By Dylan Gaham
Instagram is the worst social media platform for young people’s mental health according to a recent study by the Royal Society for Public Health.
Negative impacts of the platform include increased anxiety, depression, loneliness, bullying and FoMO (fear of missing out).
A UK wide survey was carried out by the RSPH, asking 1,479 14-24-year-olds about five of the most popular social media platforms: Facebook, Twitter, Instagram, Snapchat and YouTube.
The aim of the survey was to find out about the positives and negatives of each platform in terms of health and wellbeing. Factors that were posed to the young people included whether the platform affected their quality and amount of sleep and if the platform made them feel part of a community of like-minded people.
The survey found that Instagram had the most negative impact on mental health, closely followed by Snapchat. YouTube was the only platform that came out as having an overall positive impact, especially when it came to awareness, self-expression, self-identity, community building and loneliness. Twitter and Facebook came second and third best respectively.
It also revealed that all five platforms had negative impacts on sleep, body image, bullying and FoMO. However, they all had positive impacts on emotional support, self-expression, self-identity and community building.
In addition, the study found that 50% of those surveyed said Instagram and Facebook exacerbated feelings of anxiety, 70% felt that Instagram made them feel worse about body image and 2/3 said Facebook made cyber-bullying worse.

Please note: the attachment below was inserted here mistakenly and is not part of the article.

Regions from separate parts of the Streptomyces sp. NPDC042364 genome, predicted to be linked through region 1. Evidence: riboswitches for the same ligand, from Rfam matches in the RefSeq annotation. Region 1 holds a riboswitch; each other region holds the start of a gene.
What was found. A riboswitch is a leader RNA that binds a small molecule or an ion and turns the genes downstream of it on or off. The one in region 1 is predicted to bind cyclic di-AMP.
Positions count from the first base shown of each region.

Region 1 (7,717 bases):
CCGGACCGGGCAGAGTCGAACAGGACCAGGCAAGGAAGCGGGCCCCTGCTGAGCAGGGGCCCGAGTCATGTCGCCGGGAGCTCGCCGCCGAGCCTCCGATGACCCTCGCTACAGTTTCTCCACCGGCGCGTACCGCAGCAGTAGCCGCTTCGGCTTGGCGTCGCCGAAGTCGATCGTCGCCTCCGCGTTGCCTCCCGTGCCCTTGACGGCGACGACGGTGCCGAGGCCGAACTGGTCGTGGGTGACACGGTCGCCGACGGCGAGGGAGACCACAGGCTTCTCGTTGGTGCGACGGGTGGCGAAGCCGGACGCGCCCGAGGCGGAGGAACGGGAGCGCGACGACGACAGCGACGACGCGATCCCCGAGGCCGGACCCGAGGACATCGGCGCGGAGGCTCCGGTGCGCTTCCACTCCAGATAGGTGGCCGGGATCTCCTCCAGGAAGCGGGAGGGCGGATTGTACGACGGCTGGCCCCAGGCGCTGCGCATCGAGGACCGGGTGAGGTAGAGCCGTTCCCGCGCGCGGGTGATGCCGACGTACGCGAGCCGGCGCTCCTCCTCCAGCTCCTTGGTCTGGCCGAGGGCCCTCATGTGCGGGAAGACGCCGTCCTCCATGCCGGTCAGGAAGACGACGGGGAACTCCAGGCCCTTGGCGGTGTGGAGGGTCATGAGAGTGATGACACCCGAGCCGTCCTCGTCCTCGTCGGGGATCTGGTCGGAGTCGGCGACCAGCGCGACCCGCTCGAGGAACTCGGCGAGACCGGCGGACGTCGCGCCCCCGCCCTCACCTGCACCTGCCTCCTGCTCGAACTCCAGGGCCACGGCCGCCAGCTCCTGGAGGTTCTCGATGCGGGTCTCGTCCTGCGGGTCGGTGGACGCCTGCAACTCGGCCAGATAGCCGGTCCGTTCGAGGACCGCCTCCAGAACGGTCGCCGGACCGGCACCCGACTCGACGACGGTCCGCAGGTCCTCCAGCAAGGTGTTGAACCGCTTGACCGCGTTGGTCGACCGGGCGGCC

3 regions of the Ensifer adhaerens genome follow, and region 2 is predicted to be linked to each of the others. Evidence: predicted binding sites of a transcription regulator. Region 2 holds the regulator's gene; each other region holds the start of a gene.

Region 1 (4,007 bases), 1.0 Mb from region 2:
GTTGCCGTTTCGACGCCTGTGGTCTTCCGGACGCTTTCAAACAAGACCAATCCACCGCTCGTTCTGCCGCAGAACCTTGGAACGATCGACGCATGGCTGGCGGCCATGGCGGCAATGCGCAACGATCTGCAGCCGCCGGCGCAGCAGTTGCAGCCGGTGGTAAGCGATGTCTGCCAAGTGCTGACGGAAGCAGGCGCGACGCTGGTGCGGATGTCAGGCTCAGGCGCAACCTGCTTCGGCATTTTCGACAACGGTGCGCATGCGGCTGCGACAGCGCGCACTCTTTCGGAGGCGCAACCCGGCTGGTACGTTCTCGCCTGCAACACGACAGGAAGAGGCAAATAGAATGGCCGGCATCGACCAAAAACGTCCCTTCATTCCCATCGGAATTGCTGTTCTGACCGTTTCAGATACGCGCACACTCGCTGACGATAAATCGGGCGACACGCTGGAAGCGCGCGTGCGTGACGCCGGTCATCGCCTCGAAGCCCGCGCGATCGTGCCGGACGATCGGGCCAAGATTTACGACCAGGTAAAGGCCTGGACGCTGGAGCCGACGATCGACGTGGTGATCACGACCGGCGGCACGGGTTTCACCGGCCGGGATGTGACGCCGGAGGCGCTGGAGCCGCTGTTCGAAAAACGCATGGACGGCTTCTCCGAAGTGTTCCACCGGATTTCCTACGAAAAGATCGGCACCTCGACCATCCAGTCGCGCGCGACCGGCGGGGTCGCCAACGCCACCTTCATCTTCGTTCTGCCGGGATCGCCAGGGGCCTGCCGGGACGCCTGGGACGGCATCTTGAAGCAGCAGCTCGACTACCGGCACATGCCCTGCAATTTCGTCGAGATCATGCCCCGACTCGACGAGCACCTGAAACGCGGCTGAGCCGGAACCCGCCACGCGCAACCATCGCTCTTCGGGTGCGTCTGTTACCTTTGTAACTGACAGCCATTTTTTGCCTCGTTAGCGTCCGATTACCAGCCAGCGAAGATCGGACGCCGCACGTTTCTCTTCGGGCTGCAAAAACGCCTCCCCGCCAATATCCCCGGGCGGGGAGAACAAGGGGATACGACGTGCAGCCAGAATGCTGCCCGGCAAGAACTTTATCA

Social media is still relatively new and there is little knowledge as to what the long-term effects may be on an individual that uses it regularly, but it has been described as being more addictive than cigarettes and alcohol.
With 91% of 16-24-year-olds using the internet for social networking, this study by the RSPH highlights important issues and possible solutions to improve its impact on young people’s mental health.
As a result of their survey, the RSPH are calling for changes to social media such as a pop-up notification for when you’ve spent a certain period online, a watermark on photos to indicate when they’ve been digitally manipulated, and PSHE lessons that include advice on how to use social media in a healthy way.
The report also states that they would like to see academic institutions, independent researchers and social media companies fund and undertake much more research into the subject.
Social media addiction is thought to affect around 5% of young people. As social networking becomes a part of everyday life for the next generation, it is important that precautions are taken in order to prevent detrimental effects on young people’s mental health.